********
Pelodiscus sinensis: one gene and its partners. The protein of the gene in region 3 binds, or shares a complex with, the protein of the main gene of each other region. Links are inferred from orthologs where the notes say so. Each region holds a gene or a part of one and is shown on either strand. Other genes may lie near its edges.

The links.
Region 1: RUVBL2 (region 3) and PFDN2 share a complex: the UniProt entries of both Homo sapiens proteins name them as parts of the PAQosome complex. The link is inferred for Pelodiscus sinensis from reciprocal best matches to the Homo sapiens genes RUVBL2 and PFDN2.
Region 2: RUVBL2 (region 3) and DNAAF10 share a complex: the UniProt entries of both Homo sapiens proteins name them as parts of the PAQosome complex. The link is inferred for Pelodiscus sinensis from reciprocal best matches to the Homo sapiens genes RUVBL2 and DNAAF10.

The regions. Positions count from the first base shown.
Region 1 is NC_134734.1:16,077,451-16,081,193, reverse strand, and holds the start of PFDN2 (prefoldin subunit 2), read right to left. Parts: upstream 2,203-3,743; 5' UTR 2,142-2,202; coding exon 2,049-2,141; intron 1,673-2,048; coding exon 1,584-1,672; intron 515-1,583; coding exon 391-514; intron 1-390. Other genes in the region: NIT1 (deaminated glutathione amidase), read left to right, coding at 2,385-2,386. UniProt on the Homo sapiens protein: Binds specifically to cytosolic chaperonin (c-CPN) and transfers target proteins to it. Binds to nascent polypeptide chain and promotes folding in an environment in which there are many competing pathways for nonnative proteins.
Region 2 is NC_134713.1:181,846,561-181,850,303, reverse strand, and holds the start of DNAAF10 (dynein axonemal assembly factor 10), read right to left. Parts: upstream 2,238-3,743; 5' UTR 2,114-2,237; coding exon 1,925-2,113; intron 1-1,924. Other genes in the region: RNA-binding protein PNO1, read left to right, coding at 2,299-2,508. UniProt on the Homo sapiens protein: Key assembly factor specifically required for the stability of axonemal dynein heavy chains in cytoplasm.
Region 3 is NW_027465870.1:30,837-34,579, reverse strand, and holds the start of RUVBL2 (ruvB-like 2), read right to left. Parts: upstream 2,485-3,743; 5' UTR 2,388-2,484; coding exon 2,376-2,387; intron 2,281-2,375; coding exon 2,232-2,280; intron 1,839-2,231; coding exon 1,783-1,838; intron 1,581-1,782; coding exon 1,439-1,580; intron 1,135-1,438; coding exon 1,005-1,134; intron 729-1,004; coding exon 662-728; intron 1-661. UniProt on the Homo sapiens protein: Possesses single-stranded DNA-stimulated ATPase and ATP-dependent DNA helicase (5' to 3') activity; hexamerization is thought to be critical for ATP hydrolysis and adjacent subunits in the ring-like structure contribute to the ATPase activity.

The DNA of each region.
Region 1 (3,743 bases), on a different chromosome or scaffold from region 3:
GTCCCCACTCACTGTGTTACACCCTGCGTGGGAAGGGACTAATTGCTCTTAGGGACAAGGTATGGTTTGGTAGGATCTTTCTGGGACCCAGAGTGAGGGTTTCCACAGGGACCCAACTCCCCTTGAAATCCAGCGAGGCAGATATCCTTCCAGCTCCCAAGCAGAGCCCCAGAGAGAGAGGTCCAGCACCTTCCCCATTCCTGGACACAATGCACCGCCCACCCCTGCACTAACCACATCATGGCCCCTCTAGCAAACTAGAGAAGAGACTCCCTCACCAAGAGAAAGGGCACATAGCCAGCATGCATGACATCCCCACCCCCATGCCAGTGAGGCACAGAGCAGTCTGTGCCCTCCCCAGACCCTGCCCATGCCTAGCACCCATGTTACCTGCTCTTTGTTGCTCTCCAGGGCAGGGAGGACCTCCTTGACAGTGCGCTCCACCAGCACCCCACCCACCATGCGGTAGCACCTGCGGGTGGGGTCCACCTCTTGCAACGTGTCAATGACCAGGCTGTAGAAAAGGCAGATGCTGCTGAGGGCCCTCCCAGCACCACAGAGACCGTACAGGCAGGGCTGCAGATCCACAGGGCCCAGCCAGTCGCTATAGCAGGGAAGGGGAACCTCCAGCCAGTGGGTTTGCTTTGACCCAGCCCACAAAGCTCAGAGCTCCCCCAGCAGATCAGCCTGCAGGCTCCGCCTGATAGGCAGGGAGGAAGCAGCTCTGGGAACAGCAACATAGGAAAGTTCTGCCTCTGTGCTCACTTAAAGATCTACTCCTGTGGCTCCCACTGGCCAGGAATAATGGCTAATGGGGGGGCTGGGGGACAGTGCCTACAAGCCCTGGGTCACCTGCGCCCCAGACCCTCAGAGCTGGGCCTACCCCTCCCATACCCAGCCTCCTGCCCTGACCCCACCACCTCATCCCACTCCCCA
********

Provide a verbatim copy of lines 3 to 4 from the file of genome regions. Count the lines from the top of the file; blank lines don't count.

Region 1: RUVBL2 (region 3) and PFDN2 share a complex: the UniProt entries of both Homo sapiens proteins name them as parts of the PAQosome complex. The link is inferred for Pelodiscus sinensis from reciprocal best matches to the Homo sapiens genes RUVBL2 and PFDN2.
Region 2: RUVBL2 (region 3) and DNAAF10 share a complex: the UniProt entries of both Homo sapiens proteins name them as parts of the PAQosome complex. The link is inferred for Pelodiscus sinensis from reciprocal best matches to the Homo sapiens genes RUVBL2 and DNAAF10.